3. Continually rotate recordings from language programs (tapes, DVDs, and online recordings): Purchase various language programs at used bookstores, garage sales, library book sales, or sites selling used products like abebooks or used. Or browse the current library collection for programs to borrow. I would buy or borrow one for a while, listen and repeat, picking up what I could. If it came with written materials, I’d do some of the worksheets. When I got bored with one, I looked for another. Though not methodical, meticulous, thorough or sequential, listening and learning—and switching—is how I sustained interest. Be warned, however: it’s also why my grammar has great big holes in it. But I got to where I could speak and understand fairly well, so it worked for me.
  4. Textbooks: I own a lot of French textbooks. I most often buy them used at book sales. Now, I’m sure that the smartest, cheapest and easiest thing to do would be to work through one textbook series, beginning to end, to be sure I have the grammar basics down; however, my goal was to speak French, not to read, write and translate. Once again, I would work on one book for a while and then switch. And then switch again. Variety helped me sustain interest.
  5. Memorize phrases: I started out memorizing words, as any beginning student would do, but soon realized it worked better to memorize words in context. So I began to learn phrases and entire dialogues. I could listen to an interaction on one of my tapes or read one in a textbook, memorize the entire thing emulating the accents, and then have these in my head to draw from in conversation.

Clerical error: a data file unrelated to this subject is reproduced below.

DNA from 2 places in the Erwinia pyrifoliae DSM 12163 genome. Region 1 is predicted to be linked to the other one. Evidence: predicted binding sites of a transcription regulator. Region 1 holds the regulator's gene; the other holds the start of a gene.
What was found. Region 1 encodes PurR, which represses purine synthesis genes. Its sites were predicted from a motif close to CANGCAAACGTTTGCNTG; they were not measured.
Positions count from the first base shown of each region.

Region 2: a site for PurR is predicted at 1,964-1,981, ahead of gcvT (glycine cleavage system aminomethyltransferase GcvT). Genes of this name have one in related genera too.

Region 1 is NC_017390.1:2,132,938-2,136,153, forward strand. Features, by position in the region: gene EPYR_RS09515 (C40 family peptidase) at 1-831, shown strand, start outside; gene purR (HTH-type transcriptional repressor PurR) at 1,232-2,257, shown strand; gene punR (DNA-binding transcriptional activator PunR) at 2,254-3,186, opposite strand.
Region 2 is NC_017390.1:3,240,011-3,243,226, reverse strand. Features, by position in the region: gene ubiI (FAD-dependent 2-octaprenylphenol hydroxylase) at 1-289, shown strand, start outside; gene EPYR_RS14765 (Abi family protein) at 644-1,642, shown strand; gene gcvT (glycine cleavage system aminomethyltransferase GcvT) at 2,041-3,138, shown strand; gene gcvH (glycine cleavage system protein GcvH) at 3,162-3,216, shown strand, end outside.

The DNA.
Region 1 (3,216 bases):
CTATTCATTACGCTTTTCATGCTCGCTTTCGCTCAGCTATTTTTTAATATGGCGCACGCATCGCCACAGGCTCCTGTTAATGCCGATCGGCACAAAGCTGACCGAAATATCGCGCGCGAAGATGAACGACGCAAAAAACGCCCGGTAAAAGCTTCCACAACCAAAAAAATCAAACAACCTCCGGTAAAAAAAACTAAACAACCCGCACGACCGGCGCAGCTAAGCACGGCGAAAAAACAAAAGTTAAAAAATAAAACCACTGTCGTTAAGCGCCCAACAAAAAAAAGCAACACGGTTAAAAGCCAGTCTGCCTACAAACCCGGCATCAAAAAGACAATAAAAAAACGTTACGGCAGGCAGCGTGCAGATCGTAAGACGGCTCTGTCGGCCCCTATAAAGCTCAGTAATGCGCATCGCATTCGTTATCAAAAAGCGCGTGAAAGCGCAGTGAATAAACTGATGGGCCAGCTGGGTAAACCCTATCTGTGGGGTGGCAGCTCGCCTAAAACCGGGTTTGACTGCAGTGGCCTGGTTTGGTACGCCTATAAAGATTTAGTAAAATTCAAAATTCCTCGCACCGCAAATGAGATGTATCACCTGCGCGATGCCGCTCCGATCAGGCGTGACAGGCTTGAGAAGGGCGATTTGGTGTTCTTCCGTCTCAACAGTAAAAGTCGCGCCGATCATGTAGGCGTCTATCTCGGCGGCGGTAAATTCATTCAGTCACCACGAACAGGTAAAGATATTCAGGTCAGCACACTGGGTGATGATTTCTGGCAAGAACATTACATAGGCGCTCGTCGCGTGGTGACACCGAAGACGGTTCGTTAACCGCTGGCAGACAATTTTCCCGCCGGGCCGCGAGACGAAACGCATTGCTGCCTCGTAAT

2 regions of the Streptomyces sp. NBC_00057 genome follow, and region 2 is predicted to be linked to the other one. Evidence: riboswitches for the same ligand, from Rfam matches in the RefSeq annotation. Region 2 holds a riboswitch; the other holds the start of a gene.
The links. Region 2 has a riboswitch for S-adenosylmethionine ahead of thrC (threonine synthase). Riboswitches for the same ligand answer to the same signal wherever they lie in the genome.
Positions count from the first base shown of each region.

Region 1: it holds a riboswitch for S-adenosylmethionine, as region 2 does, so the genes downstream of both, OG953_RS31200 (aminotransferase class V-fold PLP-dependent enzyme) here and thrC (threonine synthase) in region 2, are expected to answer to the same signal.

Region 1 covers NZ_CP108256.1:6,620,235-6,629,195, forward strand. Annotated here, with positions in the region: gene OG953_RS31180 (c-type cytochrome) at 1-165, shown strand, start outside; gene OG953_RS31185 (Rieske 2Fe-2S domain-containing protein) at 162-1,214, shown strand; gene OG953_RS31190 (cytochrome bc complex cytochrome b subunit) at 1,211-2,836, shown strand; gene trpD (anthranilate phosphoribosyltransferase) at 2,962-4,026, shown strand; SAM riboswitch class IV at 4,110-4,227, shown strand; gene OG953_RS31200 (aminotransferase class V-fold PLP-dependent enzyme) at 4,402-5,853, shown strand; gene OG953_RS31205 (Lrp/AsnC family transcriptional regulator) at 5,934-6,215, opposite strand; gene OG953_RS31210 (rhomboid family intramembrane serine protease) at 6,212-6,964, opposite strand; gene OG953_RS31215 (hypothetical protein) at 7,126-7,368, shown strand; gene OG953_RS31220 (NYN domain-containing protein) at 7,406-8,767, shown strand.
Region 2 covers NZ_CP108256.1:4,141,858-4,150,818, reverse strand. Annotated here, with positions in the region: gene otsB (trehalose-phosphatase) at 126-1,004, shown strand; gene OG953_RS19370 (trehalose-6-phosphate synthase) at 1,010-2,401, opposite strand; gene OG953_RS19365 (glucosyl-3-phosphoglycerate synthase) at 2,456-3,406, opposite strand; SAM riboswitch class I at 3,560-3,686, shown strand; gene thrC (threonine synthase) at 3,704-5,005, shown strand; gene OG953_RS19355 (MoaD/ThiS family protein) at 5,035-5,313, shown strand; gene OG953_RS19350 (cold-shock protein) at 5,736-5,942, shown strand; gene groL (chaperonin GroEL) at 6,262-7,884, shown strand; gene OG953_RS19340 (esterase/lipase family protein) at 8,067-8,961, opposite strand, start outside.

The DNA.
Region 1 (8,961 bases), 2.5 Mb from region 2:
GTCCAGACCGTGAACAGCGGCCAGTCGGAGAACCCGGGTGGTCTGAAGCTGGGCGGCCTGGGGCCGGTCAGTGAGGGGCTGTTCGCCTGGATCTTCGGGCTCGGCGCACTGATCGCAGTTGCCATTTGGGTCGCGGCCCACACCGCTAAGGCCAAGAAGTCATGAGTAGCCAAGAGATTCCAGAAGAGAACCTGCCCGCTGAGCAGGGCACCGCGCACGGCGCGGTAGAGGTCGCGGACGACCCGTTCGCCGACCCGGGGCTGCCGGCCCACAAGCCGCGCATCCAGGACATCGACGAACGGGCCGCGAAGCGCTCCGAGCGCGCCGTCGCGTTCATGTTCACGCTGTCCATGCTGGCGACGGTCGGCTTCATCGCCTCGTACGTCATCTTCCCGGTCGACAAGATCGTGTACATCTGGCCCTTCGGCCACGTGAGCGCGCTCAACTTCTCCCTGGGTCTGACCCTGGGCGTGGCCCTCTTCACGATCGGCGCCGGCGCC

6. Imitate accents: Listening closely to recordings and videos, I worked hard to imitate accents, copying a lilt or the way the speaker held his mouth. This helped minimize my American accent, be better understood, and gain confidence. If you get Rosetta Stone, don’t forget to do the speaking portion.
  7. Bible verses: I memorized Bible verses in French. All these years later, I can still recite Jean 3:16 and the beginning of Psaume 23.
  8. French singers: Discover French singers who enunciate clearly and include their songs on your play lists. Due to the time period when I was learning, I listened to some popular ’80s and ’90s guys like Francis Cabrel and Jean-Jacques Goldman. If you can stand the ’80s hair and video production, here’s one called “Comme Toi” by Jean-Jacques Goldman. Someone has translated the lyrics here, so you can listen and read along. Goldman is fairly easy to understand—he enunciates clearly for the French learner. And then you can see how he looks a few years later, when he and Francis Cabrel sing the same song as a duet on a talk show (Cabrel sings it, even though it’s Goldman’s song).
  9. French films (with English subtitles): I watched French movies and tried not to read the English subtitles too much.